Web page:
TORONTO â€” The weather was poor, the venue rudimentary and the game churlish. But when the dust settled Saturday, the Toronto Wolfpack celebrated their first win on Canadian soil after thumping Oxford RLFC 62-12.
Inside its spartan dressing room at Lamport Stadium, rugby league’s first transatlantic team launched into its victory song, clapping and singing “Wolfpack’s on Fire,” before spraying each other with water and falling into a bouncing, jubilant mass of humanity on the floor.
It’s hard not to like this largely transplanted English side, which wears its heart on a very muscular sleeve. Or the bruising game it plays.
“You can see how it’s going to build into something magnificent,” Wolfpack coach Paul Rowley said of the marriage between rugby’s 13-man code and North America. “The fans love it. A bit of everything as promised. So we delivered, they delivered. And welcome rugby league to Canada.
“We always labelled it as the best-kept secret and now the secret’s out of the box. I think it’s a win-win.”
An enthusiastic crowd, announced at 6,281, saw 14 tries, three red cards and two yellows in a game that featured several punch-ups resembling old-time hockey line brawls. Toronto finished with 10 men after Jake Emmitt and Blake Wallace were red-carded after a brawl that started in the 71st minute.
Toronto’s Sean Penkywicz was yellow-carded soon after.
“That’s what you get when you mix amateurs with pros,” said Rowley, whose fully professional side is currently tangling with semi-pros teams in the third tier of English rugby league.
Still there can be no excuses for Emmitt, initially yellow-carded for slapping an Oxford player as he tried to play the ball. He took his time leaving the field before, objecting to some parting words from an opponent, the six-foot-one 240-pound Welsh international threw several punches and a donnybrook ensued.
Oxford captain Callum Windley was also ejected when the red mist dissipated.
Rather than dwell on his indiscipline, Emmitt walked to the north side of the field and shook hands with fans standing in front of a line of beer tents.
Toronto’s Liam Kay was yellow-carded earlier in the half.
Rowley said the flashpoints were fuelled by a string of incidents that were not policed properly.
“We shouldn’t react,” he said. “But what I will say is you only get punched so many times. We’ll protect ourselves. We’re not soft, we’re not mugs. I would expect my players to protect themselves. If the officials can’t protect us, then we’ll do it ourselves. But it just ruins the game really.
“The correct manner of doing it is to deal with the perpetrators from the off and that wasn’t done today, in my opinion. But we should be better, definitely.”
Andrew Dixon, Richard Whiting, Jonny Pownall and Ryan Brierley scored two tries apiece for Toronto (6-0-0) while Wallace, captain Craig Hall, Greg Worthington and Ryan Burroughs added singles. Hall kicked seven conversions.
The last try came from Burroughs, an American army veteran whose rugby league journey has taken him from Virginia to Australia and England and now Toronto.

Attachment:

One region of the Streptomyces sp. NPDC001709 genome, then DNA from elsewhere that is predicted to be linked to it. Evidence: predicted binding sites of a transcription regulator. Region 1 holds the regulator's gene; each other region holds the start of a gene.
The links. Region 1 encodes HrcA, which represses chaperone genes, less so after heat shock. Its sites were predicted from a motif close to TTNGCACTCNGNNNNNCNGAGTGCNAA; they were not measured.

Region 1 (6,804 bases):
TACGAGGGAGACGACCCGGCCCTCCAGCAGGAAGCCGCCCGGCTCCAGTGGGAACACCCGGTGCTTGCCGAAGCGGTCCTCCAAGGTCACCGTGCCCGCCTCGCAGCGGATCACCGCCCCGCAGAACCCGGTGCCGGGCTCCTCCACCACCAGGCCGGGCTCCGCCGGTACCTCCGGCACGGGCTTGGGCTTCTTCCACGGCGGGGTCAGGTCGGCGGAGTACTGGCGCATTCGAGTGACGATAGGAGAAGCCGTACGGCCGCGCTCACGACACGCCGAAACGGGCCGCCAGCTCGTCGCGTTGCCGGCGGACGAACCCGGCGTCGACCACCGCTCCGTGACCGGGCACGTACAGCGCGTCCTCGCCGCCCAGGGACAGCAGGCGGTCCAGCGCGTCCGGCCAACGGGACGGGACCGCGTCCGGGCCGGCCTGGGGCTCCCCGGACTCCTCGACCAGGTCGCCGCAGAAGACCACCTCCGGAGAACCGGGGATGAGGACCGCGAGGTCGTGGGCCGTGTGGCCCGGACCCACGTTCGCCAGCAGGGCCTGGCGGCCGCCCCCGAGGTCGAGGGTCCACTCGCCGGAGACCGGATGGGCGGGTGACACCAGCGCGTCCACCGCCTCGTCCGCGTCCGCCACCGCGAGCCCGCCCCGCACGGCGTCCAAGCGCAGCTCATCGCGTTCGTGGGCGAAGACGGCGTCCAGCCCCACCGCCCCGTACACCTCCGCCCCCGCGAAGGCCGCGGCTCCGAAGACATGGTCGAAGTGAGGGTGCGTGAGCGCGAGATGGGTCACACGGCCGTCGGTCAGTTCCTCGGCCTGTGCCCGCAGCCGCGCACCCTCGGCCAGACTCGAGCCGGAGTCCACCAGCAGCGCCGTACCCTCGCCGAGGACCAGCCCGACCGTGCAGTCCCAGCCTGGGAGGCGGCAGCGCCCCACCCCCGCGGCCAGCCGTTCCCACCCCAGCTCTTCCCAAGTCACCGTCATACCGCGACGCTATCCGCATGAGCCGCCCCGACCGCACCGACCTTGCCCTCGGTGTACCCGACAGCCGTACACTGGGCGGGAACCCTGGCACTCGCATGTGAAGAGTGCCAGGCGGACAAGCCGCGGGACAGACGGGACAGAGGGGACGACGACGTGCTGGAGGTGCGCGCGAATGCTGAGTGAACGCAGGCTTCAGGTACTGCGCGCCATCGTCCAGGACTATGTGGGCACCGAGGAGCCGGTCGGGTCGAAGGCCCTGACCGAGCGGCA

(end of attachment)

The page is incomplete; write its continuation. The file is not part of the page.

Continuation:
Casey Canterbury scored both tries for Oxford (2-3-0) with Harvey Burnett adding two conversions.
The Toronto home debut, on a grey moist day, came 375 days after the ground-breaking franchise was announced.
The Wolfpack are starting life in the Kingstone Press 1 â€” with an eye to winning promotion to the second-tier Championship and then the elite Super League.
While ostensibly playing out of Toronto, the players live and train on the other side of the Atlantic in northern England, where rugby league is popular. Home games are actually away fixtures.
The Wolfpack are willing to spend money to make the travel work. The franchise, aided by a sponsorship deal with Air Transat, agreed to pay travel and housing costs for all visiting teams until Toronto climbs its way to the Super League.
Oxford, which arrived 10th in the 16-team league, travelled 5,625 kilometres for the match. Its last road trip was 400 kilometres to Barrow, where it lost 64-14 in the League 1 Cup.
An Oxford player said the team had been up about 24 hours before they could finally put heads to pillow in Canada. They also had to change locales after their first university residence was found wanting.
The league-leading Wolfpack have dominated their semi-pro opposition, winning all six of their matches with a 372-49 scoring edge. Their one competitive loss, a 29-22 decision, came at the hands of the Super League Salford Red Devils in the knockout Ladbrokes Challenge Cup.
It’s just a short stop in Toronto this time for the Wolfpack, who leave Tuesday for a game Friday at the Newcastle Thunder. Then it’s another plane ride and a pair of games in Toronto.
The Wolfpack home, at least to start with, is 42-year-old Lamport Stadium, a no-frills 9,600-capacity venue.
The fans were restricted to the east stand to start with but were allowed into the west stand as numbers grew. There was a festive feel to the game, helped no doubt by the craft beer tents.
CEO Eric Perez calls the Wolfpack “the people’s team.”
During halftime, the crowd was entertained by the She Wolves, the club’s cheerleaders. And during the game, the PA announcer repeatedly asked the fans to howl their approval.
“I can’t believe there’s this many people, to be honest,” said Alistair Wilson, a native of Blackpool, England, currently living in Canada.
A soccer fan, he came to the home opener “to see a bit of history.”
“I love it. It looks good,” added David Bailie, who drove in from Guelph to see the game. “We’d come again.”
Some fans wore Wolfpack gear with a nearby team shop doing brisk business.
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Neil Davidson, The Canadian Press